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Diabetes and COVID - Healthcare Quality Improvement Campaign
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Birth Defects from Metformin

A recent study of newborns found that men who were taking diabetes medication Metformin prior to conception were at a 40% increased chance of the baby being born with some type of birth defect. 

What is Metformin?

Metformin is a general name for this leading type of compound that is being manufactured by 6 brand name and 6 or more generic pharmaceutical companies leading the market, although the specific one or ones triggering the birth defects has not yet been made known.  

COVID Hospitalization and Diabetes

Recent studies have shown that men who were admitted to the ICU with COVID-19 developed a 400% greater risk of developing diabetes.  This implies that these men admitted to the ICU had developed IgM from the infection and not IgG. 

Diabetes Prevention Post COVID-19

This is key because if Antibody Test results would have been made known at the time to the patient, potential ongoing complications to the man and the child could perhaps have been prevented through vitamin or nutraceutical intervention to combat diagnosed and pre diabetes.

Diabetes and Pregnancy Risk

Diabetes and conception affect more than the father and the baby, it also affects the mother. Similarly, women with diagnosed diabetes prior to pregnancy were linked with nearly a 50% chance of the baby being born with a birth defect.

The defects in children born to women with diabetes are heart problems, brain and spinal defects, oral clefts, kidney and gastrointestinal tract defects, and limb deficiencies. There is not enough data to conclude the defects from men with diabetes, nor couples who both have diabetes.

Diabetes Incidence and Prevalence

The CDC report that adults with diagnosed diabetes found that around 69% had high blood pressure, 44% had high cholesterol, 39% had chronic kidney disease, and 12% reported having vision impairment or blindness.  Diabetes was highest among Black and Hispanic/Latino adults, in both men and women.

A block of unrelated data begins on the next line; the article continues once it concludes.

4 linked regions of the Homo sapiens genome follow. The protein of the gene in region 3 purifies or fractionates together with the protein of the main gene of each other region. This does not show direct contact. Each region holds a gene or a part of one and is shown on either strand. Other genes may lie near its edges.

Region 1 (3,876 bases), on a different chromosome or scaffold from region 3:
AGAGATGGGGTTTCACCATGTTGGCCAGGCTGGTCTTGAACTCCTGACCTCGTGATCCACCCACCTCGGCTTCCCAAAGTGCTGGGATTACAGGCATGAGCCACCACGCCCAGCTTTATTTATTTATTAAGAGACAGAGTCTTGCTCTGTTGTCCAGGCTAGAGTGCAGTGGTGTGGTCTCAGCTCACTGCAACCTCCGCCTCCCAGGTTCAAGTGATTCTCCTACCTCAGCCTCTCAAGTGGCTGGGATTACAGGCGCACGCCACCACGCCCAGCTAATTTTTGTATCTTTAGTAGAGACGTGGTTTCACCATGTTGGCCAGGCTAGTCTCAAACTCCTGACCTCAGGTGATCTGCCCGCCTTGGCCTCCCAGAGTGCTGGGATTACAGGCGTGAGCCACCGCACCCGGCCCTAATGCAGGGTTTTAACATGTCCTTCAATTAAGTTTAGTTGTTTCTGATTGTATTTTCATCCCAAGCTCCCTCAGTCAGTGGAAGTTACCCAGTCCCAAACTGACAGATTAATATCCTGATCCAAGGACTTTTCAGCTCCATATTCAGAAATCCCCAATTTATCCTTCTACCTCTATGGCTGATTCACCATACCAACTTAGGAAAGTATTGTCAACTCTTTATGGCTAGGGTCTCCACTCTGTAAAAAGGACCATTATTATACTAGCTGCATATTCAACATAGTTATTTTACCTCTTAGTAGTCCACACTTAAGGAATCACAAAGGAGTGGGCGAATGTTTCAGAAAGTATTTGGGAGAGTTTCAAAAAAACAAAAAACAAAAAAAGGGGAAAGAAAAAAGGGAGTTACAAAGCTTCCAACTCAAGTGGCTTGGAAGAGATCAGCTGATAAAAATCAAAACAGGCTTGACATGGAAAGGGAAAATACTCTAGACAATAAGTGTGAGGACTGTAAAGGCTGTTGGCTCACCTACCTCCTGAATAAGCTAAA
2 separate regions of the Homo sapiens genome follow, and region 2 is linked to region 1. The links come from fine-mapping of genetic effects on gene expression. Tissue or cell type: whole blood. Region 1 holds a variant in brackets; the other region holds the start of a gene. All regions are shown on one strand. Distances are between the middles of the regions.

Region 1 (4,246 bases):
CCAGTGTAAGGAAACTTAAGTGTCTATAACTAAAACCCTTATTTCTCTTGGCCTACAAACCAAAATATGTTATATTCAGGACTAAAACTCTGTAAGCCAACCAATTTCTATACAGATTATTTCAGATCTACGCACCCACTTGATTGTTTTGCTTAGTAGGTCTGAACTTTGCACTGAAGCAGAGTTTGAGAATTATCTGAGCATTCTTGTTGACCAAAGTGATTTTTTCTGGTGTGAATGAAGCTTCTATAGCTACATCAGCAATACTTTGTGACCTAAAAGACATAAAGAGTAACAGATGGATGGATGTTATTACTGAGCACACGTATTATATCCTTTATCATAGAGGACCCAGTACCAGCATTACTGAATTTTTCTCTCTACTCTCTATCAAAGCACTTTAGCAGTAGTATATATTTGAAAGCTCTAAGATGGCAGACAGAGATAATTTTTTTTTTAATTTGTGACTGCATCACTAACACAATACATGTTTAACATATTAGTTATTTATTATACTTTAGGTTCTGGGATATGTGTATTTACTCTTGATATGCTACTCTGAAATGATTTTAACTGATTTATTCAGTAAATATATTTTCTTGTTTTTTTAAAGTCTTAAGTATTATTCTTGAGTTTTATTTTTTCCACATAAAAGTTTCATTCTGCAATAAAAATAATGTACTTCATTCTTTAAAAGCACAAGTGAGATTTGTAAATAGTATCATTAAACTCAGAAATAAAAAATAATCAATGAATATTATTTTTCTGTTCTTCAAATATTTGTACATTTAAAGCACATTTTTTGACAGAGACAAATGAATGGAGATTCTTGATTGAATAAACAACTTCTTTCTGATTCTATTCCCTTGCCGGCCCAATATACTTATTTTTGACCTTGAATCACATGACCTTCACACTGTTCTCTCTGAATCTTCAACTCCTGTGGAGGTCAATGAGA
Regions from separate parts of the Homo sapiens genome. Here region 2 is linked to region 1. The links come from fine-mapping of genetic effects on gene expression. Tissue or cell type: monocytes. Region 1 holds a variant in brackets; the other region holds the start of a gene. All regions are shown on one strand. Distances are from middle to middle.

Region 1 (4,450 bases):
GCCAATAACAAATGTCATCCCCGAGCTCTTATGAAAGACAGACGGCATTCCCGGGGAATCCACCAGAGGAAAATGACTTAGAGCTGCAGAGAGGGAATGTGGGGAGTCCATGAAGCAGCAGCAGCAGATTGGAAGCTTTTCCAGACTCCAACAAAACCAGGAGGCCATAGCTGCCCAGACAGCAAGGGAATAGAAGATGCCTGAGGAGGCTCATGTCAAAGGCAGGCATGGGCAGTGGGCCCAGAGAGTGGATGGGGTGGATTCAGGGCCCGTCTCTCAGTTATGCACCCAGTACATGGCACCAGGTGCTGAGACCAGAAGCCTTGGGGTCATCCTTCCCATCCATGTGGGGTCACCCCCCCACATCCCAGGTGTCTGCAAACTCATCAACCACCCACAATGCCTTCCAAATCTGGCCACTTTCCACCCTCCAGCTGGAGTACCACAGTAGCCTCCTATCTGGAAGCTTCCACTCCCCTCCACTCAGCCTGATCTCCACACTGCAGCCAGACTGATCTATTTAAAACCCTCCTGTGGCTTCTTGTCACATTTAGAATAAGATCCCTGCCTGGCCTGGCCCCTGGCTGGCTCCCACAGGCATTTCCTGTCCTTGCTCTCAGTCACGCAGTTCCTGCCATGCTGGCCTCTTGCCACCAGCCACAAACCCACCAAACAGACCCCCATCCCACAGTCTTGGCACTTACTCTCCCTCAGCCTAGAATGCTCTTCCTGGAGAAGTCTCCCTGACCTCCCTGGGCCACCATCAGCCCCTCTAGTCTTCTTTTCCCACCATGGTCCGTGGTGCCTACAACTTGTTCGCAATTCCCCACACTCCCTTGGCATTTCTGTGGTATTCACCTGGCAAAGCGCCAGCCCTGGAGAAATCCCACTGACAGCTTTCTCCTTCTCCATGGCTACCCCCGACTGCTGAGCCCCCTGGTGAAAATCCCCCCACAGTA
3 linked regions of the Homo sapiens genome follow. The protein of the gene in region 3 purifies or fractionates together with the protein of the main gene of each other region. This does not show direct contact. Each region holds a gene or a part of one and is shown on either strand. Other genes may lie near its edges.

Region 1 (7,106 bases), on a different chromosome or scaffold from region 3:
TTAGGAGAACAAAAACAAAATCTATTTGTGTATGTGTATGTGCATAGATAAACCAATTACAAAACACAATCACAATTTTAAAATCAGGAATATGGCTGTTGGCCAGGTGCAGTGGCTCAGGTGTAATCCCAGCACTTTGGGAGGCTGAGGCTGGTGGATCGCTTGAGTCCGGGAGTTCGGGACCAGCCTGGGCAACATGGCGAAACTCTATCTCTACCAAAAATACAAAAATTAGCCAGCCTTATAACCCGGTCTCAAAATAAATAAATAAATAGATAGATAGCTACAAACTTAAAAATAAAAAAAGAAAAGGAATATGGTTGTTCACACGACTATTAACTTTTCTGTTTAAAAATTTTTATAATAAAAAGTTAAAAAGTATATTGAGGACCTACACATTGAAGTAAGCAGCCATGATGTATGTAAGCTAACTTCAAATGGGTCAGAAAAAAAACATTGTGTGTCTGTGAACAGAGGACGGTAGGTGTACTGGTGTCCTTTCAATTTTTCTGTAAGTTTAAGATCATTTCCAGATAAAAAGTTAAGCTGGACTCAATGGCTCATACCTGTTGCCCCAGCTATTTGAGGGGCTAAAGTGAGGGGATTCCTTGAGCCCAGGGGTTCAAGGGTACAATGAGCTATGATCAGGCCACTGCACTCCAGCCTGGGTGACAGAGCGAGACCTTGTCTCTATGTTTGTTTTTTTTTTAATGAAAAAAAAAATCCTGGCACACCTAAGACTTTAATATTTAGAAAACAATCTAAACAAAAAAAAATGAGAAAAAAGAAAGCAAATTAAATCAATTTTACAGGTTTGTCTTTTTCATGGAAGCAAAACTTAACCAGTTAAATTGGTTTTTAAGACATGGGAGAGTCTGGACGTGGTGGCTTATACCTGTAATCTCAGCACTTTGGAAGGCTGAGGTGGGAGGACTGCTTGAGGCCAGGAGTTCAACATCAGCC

Diabetes and Rare Diseases

Currently 1 in 10 Americans have diabetes and NCBI predicts that Americans with prediabetes will jump from 90.6 million in 2015 to 107.7 million in 2030, and this stat does not take into account the newly diagnosed men post-covid.

However, it is also important to note that 1 in 10 Americans also have a rare disease with more than 50% of all rare diseases and mutations currently undiagnosed or misdiagnosed, and 90% of diagnosed rare diseases already without a treatment.  Today, rare diseases account for nearly $1.2 Trillion dollars out of the total $4.2 Trillion US GDP for healthcare spending. 

Rare Diseases in Children

Through a retrospective analysis of de-identified historical big data, AI and machine learning, we are projecting the number of new rare diseases resulting from birth complications to dramatically multiply in the coming years although it can be prevented through better understanding the data. As of 2022, the number of Americans with an undiagnosed rare disease is at an all-time high and growing each year with no treatments available specific to the child’s condition.  

The Pharmacies Role in a Post-Covid Era

A key player as we move forward will be independent pharmacies who are performing antigen and antibody testing because of their ability to service and treat entire families including mothers and infants. 

Long Term Effects of Diabetes and COVID

The issue we face as researchers is the difficulty in obtaining data for youth, particularly in the hospital setting. However, we must be creative because at this rate our healthcare GDP could nearly quadruple over the next decade when combined with the Medicare population which is growing around 7,000 people each day.

To browse diabetes and covid datasets, please click the link below

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